May is in full swing. It is a time of beautiful spring flowers, warmer weather, and outside activities. It feels great to pack away those winter clothes. You may be attending graduations (maybe you have a child graduating, but that is an entirely different subject). Younger children may be going on school field trips, participating in year-end concerts and bringing home paperwork for summer sports and camps. Then, before you know it, the kids are home for the summer!
For single parents and families where both parents work outside the home, it can be a challenge to find summer childcare. Perhaps you are trying to decide if they are old enough to stay home alone. Maybe you worry about what they will be doing when you’re not around. For the stay-at-home parent, you may have to re-arrange your entire schedule. It can be stressful to find activities to keep them busy, while still allowing you time to take care of everything else!
While we want our kids to keep active and busy (no parent enjoys hearing “I’m bored” all summer long), we need to remember that our kids also need to have down time. Summer is a great time to decompress for kids who are always on the go during the school year. Quiet time is good for our kids. When giving them time to recharge, you also give them the ability to activate their imagination and creativity. Spending time outside enjoying nature actually provides many mental and physical health benefits.
Depending on the age of your kids, you might consider looking into community activities that are available. Local libraries often host special programs during the summer. There are many youth camp options available for most ages. Contact other parents and look at taking turns hosting play dates. Look at the movie theater options. Kid’s Bowl for Free is a great program. Do you have a local swimming pool that offers lessons? Are you and your child willing to commit the time required to attend practice and play a sport?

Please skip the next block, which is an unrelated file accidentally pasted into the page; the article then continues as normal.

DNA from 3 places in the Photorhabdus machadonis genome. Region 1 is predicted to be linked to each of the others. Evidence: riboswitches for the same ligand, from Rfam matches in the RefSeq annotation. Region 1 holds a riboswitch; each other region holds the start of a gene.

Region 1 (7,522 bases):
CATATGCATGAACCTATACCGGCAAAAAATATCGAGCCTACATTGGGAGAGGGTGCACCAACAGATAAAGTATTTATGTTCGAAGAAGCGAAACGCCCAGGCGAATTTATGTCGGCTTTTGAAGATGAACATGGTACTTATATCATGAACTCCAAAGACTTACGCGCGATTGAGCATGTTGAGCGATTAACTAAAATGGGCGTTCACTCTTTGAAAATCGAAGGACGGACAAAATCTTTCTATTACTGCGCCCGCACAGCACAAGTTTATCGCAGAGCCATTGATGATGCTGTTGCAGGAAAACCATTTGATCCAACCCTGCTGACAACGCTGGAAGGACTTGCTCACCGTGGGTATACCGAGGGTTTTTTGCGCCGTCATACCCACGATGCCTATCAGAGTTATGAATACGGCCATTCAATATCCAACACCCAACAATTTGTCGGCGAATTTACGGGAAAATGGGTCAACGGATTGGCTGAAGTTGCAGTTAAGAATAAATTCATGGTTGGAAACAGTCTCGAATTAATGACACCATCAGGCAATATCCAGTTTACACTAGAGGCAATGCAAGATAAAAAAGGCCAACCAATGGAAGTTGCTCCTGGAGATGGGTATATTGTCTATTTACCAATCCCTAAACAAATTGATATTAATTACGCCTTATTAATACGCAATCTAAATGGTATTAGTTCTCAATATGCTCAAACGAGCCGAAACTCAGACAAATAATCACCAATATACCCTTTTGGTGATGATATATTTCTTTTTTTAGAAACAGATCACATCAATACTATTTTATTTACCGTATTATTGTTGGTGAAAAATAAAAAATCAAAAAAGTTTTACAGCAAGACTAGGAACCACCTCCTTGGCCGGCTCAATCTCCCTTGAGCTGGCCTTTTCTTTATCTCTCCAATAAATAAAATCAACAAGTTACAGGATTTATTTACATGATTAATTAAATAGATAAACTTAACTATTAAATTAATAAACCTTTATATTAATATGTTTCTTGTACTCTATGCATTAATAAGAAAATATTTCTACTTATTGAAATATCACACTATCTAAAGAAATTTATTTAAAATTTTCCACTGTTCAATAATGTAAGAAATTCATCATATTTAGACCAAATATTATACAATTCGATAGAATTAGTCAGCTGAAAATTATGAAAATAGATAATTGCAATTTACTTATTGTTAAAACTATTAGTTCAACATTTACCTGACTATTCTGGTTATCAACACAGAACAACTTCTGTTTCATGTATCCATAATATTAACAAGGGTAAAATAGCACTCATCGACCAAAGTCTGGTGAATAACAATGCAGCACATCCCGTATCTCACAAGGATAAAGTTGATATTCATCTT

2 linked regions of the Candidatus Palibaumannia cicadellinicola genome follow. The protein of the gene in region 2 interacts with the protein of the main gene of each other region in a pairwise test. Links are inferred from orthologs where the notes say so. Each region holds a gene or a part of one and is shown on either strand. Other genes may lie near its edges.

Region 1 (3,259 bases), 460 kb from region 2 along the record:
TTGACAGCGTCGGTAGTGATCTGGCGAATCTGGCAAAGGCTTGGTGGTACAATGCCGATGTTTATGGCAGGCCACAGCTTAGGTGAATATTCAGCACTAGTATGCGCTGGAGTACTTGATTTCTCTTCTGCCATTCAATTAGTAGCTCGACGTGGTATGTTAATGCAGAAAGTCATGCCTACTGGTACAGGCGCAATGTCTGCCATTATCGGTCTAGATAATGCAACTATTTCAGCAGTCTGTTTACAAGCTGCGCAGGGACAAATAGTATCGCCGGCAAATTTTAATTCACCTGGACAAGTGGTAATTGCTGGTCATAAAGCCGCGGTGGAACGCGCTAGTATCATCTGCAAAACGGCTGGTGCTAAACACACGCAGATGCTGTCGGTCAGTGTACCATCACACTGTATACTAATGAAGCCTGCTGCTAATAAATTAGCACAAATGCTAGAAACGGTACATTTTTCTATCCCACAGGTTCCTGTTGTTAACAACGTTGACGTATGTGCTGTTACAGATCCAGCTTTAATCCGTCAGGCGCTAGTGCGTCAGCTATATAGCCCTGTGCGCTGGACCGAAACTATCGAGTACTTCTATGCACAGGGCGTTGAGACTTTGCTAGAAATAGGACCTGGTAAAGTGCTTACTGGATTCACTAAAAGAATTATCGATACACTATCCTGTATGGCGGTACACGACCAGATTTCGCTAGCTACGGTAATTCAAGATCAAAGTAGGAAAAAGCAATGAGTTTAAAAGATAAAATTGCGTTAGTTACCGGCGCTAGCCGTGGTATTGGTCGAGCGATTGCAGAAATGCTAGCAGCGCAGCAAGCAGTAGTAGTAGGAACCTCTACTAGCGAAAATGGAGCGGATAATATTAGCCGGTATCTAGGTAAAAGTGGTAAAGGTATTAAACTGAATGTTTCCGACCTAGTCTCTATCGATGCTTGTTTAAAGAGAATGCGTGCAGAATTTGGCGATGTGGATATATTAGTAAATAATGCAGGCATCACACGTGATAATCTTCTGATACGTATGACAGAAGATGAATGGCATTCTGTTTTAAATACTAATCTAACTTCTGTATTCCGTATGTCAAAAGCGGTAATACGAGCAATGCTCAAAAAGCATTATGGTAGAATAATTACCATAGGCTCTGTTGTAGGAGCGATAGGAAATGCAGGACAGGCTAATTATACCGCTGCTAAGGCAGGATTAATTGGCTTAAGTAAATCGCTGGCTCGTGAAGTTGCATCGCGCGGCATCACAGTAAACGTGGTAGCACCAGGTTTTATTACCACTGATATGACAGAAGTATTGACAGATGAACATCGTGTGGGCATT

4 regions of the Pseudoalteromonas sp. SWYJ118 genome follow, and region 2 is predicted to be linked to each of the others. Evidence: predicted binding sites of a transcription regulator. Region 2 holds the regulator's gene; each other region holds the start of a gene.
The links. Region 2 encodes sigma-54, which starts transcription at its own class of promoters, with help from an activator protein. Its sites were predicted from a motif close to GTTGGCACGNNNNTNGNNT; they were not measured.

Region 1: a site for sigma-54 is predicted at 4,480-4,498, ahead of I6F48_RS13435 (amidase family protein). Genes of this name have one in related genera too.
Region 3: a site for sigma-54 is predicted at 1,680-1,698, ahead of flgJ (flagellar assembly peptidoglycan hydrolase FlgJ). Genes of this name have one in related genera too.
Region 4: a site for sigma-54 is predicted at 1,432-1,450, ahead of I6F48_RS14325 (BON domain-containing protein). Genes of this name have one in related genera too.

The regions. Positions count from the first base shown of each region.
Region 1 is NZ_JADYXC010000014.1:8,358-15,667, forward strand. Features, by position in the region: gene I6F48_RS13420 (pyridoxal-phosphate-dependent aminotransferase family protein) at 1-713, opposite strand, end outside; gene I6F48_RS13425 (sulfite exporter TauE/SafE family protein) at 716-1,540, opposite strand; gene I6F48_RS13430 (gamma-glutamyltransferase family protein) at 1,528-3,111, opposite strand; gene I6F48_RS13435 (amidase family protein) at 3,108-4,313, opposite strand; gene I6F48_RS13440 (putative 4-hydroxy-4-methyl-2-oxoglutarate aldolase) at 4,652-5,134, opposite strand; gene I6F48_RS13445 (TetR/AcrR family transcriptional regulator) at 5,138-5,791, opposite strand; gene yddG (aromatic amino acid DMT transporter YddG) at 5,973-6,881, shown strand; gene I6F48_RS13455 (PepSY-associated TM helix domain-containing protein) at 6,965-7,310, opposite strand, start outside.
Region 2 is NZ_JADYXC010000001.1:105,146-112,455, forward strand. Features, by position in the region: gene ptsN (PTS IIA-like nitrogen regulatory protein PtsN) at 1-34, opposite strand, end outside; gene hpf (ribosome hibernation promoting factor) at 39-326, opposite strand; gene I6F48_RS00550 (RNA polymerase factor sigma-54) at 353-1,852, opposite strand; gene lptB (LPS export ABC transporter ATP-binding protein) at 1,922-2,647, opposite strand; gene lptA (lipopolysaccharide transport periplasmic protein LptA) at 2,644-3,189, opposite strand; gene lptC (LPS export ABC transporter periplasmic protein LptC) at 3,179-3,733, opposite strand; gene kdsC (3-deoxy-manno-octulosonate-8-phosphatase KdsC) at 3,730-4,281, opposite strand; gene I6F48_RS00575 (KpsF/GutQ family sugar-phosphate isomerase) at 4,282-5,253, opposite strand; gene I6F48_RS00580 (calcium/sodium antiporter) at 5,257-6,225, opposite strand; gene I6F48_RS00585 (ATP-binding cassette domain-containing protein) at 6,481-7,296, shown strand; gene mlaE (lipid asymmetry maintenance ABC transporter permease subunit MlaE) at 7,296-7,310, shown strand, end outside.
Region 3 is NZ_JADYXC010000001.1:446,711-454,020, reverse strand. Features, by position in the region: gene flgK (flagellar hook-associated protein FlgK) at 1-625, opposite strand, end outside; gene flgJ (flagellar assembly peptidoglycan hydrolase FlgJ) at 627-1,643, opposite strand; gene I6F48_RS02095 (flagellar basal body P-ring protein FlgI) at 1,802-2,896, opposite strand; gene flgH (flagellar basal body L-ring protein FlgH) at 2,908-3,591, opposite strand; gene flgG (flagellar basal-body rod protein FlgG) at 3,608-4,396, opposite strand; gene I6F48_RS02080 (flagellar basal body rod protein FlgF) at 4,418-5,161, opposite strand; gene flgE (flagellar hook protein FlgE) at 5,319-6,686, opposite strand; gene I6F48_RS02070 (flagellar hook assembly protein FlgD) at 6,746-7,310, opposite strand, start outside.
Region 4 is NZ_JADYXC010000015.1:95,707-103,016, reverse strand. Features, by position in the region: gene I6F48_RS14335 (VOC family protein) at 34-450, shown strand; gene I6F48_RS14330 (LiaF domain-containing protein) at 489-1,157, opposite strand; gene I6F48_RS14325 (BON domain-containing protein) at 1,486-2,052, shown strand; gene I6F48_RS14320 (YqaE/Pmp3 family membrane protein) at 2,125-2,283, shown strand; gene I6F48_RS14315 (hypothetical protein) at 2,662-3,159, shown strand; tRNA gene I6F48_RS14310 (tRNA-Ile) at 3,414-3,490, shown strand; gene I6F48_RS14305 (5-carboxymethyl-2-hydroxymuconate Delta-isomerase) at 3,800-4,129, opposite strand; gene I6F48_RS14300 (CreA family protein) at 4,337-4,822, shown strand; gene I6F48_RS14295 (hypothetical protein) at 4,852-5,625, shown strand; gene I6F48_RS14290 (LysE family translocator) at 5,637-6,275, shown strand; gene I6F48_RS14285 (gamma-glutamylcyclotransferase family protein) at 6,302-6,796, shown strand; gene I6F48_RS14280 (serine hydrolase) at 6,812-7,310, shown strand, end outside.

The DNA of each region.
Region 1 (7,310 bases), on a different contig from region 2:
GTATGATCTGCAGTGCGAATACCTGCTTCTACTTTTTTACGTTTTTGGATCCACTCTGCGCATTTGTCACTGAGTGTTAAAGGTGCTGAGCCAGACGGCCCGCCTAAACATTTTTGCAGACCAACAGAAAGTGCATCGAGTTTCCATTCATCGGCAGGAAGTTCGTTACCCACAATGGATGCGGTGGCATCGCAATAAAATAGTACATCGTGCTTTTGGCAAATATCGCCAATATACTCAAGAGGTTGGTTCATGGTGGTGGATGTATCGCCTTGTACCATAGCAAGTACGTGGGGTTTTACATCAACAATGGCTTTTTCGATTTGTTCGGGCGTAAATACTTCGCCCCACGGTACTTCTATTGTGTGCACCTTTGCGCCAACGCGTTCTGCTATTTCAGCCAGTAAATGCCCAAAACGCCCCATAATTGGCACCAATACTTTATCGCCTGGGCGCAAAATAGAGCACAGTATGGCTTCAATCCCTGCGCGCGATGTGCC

Summer is a great time for kids to learn how to be independent, to work around the house, not just picking up after themselves, but doing dishes, laundry, mowing the lawn or other age appropriate chores. If you have older children and have a business at home, show them how to do simple duties. Let them really help you out and pay them for their time. If you have an older teen, help them look into a part time job.
Plan ahead for some of their time, just don’t try to plan every minute. Don’t let yourself get caught up in the hype that kids need to participate in every sport, every sports camp, music camp, church camp, go to competitions, and have every minute filled. They will survive being bored occasionally and maybe even learn to thrive in that quiet time.
Don’t forget to plan your own “me time” in the schedule too! Summer can be stressful if you’re not prepared. When you’re stressed, the children will feel it too. If you are having difficulty coping or your child is struggling with transitioning to a new routine, make an appointment with a professional that can give you tools to manage the stress.